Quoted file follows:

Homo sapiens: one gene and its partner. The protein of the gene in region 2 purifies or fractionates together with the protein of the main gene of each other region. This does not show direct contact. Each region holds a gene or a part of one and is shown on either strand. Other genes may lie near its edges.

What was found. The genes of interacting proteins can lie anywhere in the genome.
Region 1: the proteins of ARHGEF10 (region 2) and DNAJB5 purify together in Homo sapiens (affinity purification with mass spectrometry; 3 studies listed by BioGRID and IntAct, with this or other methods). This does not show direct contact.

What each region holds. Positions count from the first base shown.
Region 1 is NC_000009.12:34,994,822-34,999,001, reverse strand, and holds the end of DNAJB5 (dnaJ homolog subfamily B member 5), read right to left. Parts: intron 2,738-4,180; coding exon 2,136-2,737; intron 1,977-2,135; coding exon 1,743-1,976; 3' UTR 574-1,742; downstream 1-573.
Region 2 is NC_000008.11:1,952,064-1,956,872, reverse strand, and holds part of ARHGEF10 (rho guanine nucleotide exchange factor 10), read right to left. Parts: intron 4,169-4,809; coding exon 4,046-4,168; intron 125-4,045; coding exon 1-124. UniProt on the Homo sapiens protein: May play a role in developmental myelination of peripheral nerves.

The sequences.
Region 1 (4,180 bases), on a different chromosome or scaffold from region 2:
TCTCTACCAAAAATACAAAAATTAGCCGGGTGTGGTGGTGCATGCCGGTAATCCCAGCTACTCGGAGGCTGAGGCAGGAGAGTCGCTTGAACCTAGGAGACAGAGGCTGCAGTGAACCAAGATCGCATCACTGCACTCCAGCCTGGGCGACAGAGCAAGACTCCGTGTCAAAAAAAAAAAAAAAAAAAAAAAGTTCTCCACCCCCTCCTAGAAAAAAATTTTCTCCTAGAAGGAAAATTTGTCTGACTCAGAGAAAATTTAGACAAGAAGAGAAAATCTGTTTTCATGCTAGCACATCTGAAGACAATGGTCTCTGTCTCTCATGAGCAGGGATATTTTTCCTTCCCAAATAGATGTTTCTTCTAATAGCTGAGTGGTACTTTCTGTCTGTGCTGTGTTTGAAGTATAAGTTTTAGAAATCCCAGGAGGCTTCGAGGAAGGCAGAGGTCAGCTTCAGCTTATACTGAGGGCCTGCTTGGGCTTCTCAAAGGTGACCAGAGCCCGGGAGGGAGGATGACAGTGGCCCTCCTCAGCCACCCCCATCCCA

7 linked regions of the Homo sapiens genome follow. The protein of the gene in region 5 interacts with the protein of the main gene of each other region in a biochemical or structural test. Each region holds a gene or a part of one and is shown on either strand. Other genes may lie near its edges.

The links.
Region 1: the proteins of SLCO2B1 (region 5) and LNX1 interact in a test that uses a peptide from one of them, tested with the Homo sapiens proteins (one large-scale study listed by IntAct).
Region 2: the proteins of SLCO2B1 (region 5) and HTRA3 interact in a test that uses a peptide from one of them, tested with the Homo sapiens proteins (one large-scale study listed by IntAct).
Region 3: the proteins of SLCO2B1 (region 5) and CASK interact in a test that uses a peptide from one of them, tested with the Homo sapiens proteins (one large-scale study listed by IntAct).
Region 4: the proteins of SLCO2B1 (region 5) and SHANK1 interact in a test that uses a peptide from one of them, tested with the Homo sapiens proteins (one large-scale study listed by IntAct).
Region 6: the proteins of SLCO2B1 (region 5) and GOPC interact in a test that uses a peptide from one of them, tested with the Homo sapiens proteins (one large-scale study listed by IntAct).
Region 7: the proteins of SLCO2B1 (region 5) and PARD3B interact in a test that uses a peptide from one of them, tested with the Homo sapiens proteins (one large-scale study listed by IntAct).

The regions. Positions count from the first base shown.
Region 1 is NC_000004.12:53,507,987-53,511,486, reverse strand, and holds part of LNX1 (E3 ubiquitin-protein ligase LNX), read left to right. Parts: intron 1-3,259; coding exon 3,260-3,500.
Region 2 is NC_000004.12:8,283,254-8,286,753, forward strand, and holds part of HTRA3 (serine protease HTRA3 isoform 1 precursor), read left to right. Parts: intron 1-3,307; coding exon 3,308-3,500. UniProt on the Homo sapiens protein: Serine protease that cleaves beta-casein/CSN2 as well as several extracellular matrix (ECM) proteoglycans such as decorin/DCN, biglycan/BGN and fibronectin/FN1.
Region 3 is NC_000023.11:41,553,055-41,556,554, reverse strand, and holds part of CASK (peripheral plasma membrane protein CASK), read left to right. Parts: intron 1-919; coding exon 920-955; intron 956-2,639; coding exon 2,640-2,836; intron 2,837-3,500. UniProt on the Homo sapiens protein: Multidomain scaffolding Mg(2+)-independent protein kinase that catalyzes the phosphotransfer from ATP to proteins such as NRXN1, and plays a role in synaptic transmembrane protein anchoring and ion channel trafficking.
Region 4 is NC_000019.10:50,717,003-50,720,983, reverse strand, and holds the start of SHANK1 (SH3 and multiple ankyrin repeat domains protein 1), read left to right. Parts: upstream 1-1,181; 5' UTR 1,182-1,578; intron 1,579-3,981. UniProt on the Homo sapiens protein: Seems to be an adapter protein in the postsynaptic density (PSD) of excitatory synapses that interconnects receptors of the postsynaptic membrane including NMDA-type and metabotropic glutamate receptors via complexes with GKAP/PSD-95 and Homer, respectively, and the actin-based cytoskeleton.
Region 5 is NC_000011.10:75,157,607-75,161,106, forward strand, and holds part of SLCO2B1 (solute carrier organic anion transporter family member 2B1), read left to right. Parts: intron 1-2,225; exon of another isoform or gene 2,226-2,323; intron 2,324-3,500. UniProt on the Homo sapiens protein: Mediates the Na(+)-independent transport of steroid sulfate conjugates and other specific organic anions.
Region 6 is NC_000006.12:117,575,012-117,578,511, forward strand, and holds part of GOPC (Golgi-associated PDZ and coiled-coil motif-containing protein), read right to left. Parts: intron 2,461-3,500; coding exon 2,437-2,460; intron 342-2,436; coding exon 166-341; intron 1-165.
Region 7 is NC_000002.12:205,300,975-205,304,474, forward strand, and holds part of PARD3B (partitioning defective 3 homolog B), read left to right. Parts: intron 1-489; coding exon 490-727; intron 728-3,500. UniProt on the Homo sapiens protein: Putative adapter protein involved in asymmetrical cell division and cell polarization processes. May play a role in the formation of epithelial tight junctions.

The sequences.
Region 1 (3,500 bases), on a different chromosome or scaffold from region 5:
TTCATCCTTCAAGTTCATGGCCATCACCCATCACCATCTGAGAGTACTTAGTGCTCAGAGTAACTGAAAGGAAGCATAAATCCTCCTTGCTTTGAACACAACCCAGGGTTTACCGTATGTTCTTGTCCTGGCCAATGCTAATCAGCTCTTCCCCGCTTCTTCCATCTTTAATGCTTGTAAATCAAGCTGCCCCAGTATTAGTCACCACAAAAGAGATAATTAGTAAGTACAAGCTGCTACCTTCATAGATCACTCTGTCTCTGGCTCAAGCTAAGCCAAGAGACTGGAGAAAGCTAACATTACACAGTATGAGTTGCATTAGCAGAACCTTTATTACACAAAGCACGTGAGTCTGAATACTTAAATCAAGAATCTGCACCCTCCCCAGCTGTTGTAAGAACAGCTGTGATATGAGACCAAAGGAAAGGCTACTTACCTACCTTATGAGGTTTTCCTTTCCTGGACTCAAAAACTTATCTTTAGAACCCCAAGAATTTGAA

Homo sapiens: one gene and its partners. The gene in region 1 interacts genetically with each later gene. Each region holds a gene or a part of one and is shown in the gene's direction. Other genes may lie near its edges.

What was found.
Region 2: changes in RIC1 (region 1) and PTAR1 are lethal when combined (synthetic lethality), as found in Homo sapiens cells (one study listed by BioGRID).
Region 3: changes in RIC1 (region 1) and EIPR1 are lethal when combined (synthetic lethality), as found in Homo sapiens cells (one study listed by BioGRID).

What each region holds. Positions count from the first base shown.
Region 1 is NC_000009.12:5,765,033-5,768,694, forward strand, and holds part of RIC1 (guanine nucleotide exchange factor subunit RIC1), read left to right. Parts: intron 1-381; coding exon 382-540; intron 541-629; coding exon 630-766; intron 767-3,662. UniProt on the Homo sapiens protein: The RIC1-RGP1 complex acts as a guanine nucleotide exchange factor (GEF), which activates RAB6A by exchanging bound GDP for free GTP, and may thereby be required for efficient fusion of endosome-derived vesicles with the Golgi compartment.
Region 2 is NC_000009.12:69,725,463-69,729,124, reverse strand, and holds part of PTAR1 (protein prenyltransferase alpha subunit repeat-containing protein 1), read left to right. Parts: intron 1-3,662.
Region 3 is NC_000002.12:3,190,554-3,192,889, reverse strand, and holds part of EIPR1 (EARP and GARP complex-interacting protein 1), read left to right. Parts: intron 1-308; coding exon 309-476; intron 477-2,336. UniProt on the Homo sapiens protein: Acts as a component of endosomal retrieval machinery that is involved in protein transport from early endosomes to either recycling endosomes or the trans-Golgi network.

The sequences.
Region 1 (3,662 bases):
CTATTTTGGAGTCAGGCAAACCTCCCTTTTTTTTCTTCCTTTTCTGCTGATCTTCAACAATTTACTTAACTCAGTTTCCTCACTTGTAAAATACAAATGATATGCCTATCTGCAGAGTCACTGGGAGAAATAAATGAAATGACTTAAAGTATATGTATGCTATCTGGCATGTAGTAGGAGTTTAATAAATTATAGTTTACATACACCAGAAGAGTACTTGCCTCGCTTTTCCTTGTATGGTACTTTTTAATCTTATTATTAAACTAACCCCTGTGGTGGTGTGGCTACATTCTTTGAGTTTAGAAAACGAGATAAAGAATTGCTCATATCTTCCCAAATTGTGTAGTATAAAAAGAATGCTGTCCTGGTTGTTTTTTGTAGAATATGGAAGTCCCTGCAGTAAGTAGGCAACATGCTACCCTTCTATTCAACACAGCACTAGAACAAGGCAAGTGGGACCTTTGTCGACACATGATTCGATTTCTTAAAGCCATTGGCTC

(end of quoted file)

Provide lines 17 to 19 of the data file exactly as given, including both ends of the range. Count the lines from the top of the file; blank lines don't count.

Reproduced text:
Region 7: the proteins of SLCO2B1 (region 5) and PARD3B interact in a test that uses a peptide from one of them, tested with the Homo sapiens proteins (one large-scale study listed by IntAct).

The regions. Positions count from the first base shown.
Region 1 is NC_000004.12:53,507,987-53,511,486, reverse strand, and holds part of LNX1 (E3 ubiquitin-protein ligase LNX), read left to right. Parts: intron 1-3,259; coding exon 3,260-3,500.